In 2016 the Colombian government and the Fuerzas Armadas Revolucionarias de Colombia (FARC; Revolutionary Armed Forces of Colombia) signed a historic cease-fire deal, so Bogotá potentially sees fewer bombings than it did at the height of Colombia’s armed conflict, but that doesn’t mean the bombings have stopped entirely: an explosion at Centro Comerical Andino killed three people in 2017.

There was some amazing street art.

The National Theatre seen in this photo was built in the Neoclassical style by the Italian architect Pietro Cantini in 1885 and inaugurated on 27 October 1892  on the occasion of the fourth centenary of the discovery of America with a performance of Verdi’s Ernani.

We walked a little longer until we found the Botero Museum.

Fernando Botero Angulo (born 19 April 1932) is a Colombian figurative artist and sculptor. Born in Medellín, his signature style, also known as “Boterismo”, depicts people and figures in large, exaggerated volume, which can represent political criticism or humor, depending on the piece. He is considered the most recognized and quoted living artist from Latin America, and his art can be found in highly visible places around the world, such as Park Avenue in New York City and the Champs-Élysées in Paris.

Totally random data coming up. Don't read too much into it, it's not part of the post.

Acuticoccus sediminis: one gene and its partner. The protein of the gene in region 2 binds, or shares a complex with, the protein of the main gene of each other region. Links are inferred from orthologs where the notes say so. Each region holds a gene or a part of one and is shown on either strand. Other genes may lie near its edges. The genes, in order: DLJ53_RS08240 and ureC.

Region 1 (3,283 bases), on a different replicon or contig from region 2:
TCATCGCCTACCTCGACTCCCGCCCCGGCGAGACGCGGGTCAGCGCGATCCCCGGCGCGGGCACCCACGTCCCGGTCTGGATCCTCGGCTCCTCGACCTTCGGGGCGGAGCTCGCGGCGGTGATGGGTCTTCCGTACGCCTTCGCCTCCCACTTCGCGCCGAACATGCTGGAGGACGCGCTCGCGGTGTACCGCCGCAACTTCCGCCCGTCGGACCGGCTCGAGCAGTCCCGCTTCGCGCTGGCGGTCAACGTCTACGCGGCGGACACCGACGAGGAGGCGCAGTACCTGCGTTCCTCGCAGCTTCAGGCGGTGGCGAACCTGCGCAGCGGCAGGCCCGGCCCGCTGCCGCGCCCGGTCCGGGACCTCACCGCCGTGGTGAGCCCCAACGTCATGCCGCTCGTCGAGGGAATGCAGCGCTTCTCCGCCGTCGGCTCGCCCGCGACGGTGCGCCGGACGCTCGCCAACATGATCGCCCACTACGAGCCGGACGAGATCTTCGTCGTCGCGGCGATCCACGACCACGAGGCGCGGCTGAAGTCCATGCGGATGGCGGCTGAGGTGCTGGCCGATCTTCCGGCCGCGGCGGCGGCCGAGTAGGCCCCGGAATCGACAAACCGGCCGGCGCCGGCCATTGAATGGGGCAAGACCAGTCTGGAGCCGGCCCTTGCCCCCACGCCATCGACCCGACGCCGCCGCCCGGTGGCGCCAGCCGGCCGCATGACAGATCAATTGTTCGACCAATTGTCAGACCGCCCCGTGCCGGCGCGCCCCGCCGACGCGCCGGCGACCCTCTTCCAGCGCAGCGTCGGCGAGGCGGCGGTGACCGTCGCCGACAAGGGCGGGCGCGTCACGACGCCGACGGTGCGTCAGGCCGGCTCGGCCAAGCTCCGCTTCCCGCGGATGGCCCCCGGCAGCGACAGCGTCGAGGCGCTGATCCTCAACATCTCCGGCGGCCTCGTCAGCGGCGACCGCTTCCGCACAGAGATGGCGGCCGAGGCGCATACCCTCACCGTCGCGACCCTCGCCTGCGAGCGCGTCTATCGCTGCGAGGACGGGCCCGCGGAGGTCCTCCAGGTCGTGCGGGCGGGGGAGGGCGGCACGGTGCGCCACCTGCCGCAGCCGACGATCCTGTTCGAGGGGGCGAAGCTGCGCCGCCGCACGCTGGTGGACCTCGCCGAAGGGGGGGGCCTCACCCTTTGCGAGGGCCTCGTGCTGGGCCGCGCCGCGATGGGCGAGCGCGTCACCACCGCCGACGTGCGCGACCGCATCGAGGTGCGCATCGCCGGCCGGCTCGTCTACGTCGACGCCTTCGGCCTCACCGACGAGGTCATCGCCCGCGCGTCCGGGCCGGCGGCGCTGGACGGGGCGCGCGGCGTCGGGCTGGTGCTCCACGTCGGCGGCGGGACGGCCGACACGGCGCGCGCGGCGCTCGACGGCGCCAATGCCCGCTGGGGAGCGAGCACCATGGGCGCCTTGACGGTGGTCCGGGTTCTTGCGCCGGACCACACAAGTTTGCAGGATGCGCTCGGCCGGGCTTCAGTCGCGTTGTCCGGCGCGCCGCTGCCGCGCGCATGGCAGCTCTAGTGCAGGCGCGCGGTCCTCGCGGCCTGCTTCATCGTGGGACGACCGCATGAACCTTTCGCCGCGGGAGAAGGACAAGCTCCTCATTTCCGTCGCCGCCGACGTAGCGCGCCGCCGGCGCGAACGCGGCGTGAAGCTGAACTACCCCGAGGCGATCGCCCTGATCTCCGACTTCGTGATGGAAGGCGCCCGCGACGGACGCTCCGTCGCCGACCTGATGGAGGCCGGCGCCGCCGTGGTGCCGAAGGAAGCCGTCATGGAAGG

The museum is free, hilarious and definitely worth a visit.

Attached to this building there are other museums, like the coin museum!! a must for Eitan!

They told me to not take photos here, but I am a rebel!! These are old beautiful coin presses.

Banknote collection, one of the dozens of displays.

The art museum!

We walked to a hipster area full of life.

There was live music so we sat down at a coffee shop for a drink.

We got a canelazo. It typically consists of aguardiente (sugar cane alcohol), sugar, and agua de canela (water boiled with cinnamon). Soo good!

And this was the end of our Bogota sightseeing day.

We met with my long-time friend Colleen and her husband.  I met her at the Kibbutz when we were living in Israel in 2006. We met in a very good restaurant and had a blast sharing stories and remembering the good times. This is what I love about traveling!!

Bonus Pic of The Day:

Bogota streets have no names, they have numbers. It is very easy to locate a place without a map. (The streets from south to north are called CARRERAS and those from east to west are called CALLES. And the diagonals streets to them are called transversales and DIAGONALES. The addresses are given as follows: CRR 11#90-17 (someone who leaves at the street CARRERA 11, on the corner with CALLE 90, and 17 is the number of the block) or CALLE 90#11-17 (someone who lives at the street CALLE 90 on the corner with CARRERA 11 and 17 is the number of the block). Complicated, right?